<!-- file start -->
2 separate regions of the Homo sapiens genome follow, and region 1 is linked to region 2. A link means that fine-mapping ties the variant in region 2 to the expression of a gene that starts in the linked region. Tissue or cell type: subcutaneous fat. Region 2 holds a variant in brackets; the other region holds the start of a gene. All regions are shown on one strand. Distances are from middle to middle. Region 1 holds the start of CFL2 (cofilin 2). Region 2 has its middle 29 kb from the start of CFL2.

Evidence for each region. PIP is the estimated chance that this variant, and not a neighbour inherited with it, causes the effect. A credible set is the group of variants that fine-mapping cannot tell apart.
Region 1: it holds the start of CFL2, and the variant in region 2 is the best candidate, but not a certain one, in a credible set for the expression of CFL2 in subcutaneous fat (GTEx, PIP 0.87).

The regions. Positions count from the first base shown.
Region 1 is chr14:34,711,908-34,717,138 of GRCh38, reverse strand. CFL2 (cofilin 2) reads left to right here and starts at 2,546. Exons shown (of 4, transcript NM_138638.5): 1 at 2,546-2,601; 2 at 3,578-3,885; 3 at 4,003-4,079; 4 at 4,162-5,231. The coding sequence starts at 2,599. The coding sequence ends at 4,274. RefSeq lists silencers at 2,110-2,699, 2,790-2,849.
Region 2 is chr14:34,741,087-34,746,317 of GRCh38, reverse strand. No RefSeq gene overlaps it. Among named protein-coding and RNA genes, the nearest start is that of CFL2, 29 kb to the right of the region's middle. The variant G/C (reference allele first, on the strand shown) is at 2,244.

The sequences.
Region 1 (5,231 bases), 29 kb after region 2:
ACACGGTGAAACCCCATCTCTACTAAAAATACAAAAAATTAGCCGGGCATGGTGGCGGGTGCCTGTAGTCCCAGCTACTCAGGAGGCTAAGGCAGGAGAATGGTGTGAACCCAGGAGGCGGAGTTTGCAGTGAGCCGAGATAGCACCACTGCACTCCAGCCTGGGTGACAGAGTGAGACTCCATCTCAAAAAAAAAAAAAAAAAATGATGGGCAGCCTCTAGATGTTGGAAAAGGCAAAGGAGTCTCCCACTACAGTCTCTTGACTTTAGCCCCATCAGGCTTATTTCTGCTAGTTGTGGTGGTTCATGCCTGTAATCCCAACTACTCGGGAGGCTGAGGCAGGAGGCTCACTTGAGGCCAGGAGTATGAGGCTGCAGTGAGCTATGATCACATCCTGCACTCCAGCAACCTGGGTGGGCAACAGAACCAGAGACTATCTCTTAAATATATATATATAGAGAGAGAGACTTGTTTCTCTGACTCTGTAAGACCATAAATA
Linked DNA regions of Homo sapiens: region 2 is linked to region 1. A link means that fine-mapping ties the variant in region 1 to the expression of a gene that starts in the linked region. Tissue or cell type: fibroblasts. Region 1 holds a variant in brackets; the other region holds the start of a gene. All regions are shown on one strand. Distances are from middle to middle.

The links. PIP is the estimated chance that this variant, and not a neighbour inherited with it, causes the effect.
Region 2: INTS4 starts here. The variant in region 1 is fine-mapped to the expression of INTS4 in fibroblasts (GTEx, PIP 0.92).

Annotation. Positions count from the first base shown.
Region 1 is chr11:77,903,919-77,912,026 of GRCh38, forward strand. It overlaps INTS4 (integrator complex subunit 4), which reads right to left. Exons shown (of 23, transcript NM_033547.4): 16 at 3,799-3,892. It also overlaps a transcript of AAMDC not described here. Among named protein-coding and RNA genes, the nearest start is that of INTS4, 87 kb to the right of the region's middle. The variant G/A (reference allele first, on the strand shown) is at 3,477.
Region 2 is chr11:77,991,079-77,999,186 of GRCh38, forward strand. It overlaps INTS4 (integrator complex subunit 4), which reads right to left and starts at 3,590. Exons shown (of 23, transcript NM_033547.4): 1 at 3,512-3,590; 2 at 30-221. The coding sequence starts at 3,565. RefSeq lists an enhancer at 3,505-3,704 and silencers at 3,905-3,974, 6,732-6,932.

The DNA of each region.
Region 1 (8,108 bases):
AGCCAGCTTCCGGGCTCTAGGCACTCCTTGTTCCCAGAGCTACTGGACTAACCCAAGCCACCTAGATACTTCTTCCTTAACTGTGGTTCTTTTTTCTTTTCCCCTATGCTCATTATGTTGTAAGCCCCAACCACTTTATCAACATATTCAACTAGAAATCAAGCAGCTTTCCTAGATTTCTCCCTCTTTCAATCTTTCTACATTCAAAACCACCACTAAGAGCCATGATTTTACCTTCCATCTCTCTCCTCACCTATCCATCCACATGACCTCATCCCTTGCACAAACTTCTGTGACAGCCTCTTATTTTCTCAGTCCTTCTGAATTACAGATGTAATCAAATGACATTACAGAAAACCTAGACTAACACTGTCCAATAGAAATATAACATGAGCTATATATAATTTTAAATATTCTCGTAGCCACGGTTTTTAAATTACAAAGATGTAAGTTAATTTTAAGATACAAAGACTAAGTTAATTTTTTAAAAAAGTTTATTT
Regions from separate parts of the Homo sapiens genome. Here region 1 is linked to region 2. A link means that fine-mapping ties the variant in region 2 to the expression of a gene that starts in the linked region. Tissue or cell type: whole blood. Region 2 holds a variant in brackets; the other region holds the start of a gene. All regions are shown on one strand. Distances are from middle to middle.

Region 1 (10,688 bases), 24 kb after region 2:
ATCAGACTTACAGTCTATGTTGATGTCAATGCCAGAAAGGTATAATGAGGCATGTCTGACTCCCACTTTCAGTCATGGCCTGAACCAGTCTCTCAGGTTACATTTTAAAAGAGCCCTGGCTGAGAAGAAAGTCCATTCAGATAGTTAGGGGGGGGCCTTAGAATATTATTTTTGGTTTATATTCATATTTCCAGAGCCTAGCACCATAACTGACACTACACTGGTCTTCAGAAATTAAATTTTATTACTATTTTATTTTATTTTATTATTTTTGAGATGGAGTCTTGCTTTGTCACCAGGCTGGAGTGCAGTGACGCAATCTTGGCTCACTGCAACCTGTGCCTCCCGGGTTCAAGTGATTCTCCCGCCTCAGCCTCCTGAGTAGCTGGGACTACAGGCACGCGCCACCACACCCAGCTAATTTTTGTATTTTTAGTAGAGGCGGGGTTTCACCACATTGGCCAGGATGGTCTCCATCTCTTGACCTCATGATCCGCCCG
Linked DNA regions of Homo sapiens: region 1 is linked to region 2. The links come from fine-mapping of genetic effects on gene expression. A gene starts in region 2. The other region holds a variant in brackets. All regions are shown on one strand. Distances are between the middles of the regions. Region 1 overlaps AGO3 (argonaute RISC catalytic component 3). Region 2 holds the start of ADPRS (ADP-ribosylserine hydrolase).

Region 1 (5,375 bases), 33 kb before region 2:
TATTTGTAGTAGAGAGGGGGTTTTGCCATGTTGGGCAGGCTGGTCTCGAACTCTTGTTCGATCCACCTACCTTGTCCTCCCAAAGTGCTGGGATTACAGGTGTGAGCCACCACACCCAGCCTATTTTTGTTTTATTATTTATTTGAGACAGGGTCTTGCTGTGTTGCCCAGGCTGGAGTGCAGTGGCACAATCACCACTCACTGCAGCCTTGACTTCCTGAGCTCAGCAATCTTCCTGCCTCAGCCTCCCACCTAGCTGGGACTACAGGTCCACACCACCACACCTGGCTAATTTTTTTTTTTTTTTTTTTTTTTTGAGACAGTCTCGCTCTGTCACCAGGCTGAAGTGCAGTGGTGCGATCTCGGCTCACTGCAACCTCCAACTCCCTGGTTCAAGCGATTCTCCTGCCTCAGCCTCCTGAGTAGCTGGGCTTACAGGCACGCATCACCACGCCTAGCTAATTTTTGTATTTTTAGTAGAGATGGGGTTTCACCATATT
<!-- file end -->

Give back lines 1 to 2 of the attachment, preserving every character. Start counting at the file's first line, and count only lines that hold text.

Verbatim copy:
2 separate regions of the Homo sapiens genome follow, and region 1 is linked to region 2. A link means that fine-mapping ties the variant in region 2 to the expression of a gene that starts in the linked region. Tissue or cell type: subcutaneous fat. Region 2 holds a variant in brackets; the other region holds the start of a gene. All regions are shown on one strand. Distances are from middle to middle. Region 1 holds the start of CFL2 (cofilin 2). Region 2 has its middle 29 kb from the start of CFL2.

Evidence for each region. PIP is the estimated chance that this variant, and not a neighbour inherited with it, causes the effect. A credible set is the group of variants that fine-mapping cannot tell apart.